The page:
The Heavy Burden of Credit Card Debt: Insights and Tips
Credit card debt has become an increasingly heavy burden for many Americans. Total revolving credit card debt recently surpassed $1 trillion for the first time ever, according to the Federal Reserve. With rising prices and interest rates, more people are relying on credit cards to cover expenses – but this debt can quickly become difficult to manage.At Delancey Street, we want to provide useful insights and tips to help consumers develop a healthier relationship with credit. This article will break down key statistics on credit card debt and delinquencies, look at which states have the highest average balances, and offer advice on strategies to pay down balances responsibly.
Credit Card Debt Levels Hit New Highs
- The total revolving credit card debt owed by Americans topped $1.031 trillion in Q2 2023, up from $927 billion at the end of 2019.
- This is the first time credit card debt has exceeded $1 trillion in the U.S..
- Credit card balances jumped by $175 billion since Q4 2021 as inflation drove up costs.
- The average credit card interest rate hit a record 20.68% in Q2 2023.
This mountain of credit card debt can become difficult to manage, especially with rising interest rates. Paying it off will likely be a priority for many households in the coming months.
Delinquencies Remain Low Overall
- Just 2.77% of total credit card balances were 30+ days delinquent as of Q2 2023.
- This delinquency rate remains low compared to pre-pandemic levels.
- However, new 30+ day delinquencies are rising from historic lows during the pandemic.
While serious delinquencies still remain relatively low, it’s concerning to see early delinquencies start to tick up. We’ll have to keep an eye on whether repayment challenges increase as interest rates rise.
Gen Z Drives Growth in New Accounts
- 19 million new credit card accounts were opened in Q2 2023, driven by Gen Zers gaining access.
- There are now over 530 million total credit card accounts in the U.S..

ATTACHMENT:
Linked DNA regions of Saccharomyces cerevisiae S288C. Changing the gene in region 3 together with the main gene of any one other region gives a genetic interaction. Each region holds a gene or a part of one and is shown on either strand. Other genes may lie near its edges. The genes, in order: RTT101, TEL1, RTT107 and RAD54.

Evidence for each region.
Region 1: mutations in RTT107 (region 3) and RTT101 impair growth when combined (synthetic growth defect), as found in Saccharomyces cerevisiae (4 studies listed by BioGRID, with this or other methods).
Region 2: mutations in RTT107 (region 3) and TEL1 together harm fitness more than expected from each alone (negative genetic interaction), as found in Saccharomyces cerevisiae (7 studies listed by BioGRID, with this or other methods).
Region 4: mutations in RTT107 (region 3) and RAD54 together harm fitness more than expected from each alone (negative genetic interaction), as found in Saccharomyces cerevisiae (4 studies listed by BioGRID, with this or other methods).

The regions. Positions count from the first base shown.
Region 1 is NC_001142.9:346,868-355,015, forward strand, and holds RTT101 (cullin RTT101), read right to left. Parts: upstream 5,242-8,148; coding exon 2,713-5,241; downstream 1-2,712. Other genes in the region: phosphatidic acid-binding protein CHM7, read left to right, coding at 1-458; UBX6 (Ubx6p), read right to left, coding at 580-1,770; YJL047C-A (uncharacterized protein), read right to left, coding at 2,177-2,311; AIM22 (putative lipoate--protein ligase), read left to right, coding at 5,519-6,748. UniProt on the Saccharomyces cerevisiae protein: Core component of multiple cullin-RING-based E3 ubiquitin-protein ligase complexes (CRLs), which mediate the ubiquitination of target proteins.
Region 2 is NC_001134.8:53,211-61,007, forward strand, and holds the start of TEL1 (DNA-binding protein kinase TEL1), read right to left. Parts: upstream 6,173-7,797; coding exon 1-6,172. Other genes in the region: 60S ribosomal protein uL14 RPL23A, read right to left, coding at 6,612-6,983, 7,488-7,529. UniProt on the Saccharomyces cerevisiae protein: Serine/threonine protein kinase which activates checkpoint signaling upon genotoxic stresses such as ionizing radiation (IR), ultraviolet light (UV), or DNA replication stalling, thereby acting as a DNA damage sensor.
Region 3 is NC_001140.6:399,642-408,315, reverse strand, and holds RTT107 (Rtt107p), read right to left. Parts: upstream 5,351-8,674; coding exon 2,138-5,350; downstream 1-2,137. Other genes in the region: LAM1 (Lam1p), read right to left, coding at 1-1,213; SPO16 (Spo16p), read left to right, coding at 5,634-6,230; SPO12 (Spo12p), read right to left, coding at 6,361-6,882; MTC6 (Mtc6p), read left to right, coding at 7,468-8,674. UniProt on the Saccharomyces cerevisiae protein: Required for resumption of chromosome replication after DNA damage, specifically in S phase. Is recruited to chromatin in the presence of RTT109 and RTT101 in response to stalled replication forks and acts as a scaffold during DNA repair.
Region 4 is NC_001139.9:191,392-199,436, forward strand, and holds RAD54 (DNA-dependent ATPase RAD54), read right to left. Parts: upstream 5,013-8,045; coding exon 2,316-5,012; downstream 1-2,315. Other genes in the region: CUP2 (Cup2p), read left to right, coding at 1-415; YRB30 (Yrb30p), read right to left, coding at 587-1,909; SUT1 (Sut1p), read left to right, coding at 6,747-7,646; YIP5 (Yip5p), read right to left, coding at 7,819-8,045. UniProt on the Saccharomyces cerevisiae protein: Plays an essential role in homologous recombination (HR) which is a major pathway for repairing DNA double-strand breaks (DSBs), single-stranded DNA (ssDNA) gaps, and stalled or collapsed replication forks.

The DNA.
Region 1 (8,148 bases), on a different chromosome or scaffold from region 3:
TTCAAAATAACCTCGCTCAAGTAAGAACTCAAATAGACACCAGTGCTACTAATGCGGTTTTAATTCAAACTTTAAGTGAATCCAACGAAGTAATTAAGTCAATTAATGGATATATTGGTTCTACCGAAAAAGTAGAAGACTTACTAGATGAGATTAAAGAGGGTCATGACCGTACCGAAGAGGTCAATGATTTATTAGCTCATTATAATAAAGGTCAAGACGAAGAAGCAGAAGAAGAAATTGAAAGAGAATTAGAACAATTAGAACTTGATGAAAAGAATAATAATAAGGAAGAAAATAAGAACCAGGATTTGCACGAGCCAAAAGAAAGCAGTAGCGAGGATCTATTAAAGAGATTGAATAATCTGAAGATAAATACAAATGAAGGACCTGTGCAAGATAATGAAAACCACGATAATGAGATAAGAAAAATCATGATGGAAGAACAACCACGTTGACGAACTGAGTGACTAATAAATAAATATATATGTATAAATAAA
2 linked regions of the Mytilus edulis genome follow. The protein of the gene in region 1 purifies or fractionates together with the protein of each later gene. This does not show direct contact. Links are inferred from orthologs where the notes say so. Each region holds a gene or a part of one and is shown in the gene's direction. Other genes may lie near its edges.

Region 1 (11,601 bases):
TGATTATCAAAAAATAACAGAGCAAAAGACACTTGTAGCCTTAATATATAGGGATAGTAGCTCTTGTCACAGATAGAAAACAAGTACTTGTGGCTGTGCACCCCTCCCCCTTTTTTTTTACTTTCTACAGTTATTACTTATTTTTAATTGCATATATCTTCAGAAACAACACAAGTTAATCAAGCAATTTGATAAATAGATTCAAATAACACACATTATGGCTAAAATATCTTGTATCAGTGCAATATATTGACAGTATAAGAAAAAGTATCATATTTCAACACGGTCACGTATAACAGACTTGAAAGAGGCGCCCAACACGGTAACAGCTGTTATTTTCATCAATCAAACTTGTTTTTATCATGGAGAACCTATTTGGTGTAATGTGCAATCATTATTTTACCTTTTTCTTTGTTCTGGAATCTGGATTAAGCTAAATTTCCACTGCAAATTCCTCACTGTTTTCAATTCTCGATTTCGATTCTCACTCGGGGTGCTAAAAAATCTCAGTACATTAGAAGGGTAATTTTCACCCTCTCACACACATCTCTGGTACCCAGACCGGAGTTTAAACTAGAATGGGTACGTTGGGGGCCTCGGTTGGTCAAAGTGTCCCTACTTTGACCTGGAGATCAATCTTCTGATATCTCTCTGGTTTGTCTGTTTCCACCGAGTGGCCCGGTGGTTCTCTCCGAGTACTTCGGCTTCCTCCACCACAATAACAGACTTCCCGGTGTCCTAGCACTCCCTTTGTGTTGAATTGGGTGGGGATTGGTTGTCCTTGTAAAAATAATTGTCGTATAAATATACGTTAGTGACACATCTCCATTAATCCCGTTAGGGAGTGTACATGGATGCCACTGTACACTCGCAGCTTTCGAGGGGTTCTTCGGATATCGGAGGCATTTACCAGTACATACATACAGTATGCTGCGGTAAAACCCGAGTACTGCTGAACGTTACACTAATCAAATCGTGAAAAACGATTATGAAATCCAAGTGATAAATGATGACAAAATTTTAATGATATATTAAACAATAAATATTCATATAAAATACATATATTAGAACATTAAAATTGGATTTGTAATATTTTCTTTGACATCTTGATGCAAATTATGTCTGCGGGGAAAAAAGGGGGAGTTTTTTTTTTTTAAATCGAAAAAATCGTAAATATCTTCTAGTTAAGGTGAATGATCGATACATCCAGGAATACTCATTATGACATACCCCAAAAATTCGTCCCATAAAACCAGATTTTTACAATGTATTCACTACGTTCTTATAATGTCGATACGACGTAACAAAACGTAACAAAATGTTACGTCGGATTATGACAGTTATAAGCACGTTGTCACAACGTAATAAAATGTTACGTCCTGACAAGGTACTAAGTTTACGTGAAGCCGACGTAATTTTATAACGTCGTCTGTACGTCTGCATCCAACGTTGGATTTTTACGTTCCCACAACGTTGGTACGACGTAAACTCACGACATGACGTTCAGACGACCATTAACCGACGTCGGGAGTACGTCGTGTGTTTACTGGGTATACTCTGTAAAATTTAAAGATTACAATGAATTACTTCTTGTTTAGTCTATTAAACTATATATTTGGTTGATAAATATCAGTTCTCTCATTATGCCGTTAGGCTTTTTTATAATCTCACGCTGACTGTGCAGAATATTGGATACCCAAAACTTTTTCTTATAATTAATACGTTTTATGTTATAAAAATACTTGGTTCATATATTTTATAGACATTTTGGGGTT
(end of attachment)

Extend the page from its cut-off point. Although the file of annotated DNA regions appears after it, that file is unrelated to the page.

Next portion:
- However, delinquencies rose among new and less experienced borrowers.
Younger Americans are taking on more credit card debt early on. This can help build credit history but also poses risks if balances become unmanageable. Financial education is key.
Northeast States Carry the Most Average Debt
The states with the highest average credit card debt per borrower are:
- Connecticut – $9,408
- Alaska – $8,590
- New Jersey – $8,387
- Virginia – $8,123
- Maryland – $7,959
The Northeast dominates the top spots, while Southern states like Kentucky, Alabama and Mississippi have among the lowest average balances. Regional differences in income and cost of living are likely contributors.
Tips for Paying Down Credit Card Debt
If you’re struggling with credit card debt, here are some tips from Delancey Street to regain control:
- Consolidate balances onto a lower interest credit card or personal loan
- Ask issuers to reduce your interest rates – many will if you request
- Pay more than the minimum due to pay debt faster
- Balance transfer to a 0% intro APR card to save on interest
- Track spending and make a budget to limit unnecessary charges
- Pay on time to avoid late fees and credit score damage
It can take time to pay off credit card debt, but developing healthy habits will help you reach freedom from balances faster. Reach out to a nonprofit credit counseling agency like Delancey Street if you need guidance creating a debt repayment plan.
Looking Ahead at Financial Pressures
Rising inflation, interest rates, and the upcoming restart of federal student loan payments this fall could place further strain on household budgets. We expect credit card debt balances and delinquencies may continue to climb in the near term.However, opportunities exist, such as balance transfer cards and personal loans, that could provide relief to those working diligently to pay off credit card debt. At Delancey Street, we’re here to help consumers make informed financial decisions and take control of their debt situation. Reach out today to speak with one of our lending advisors.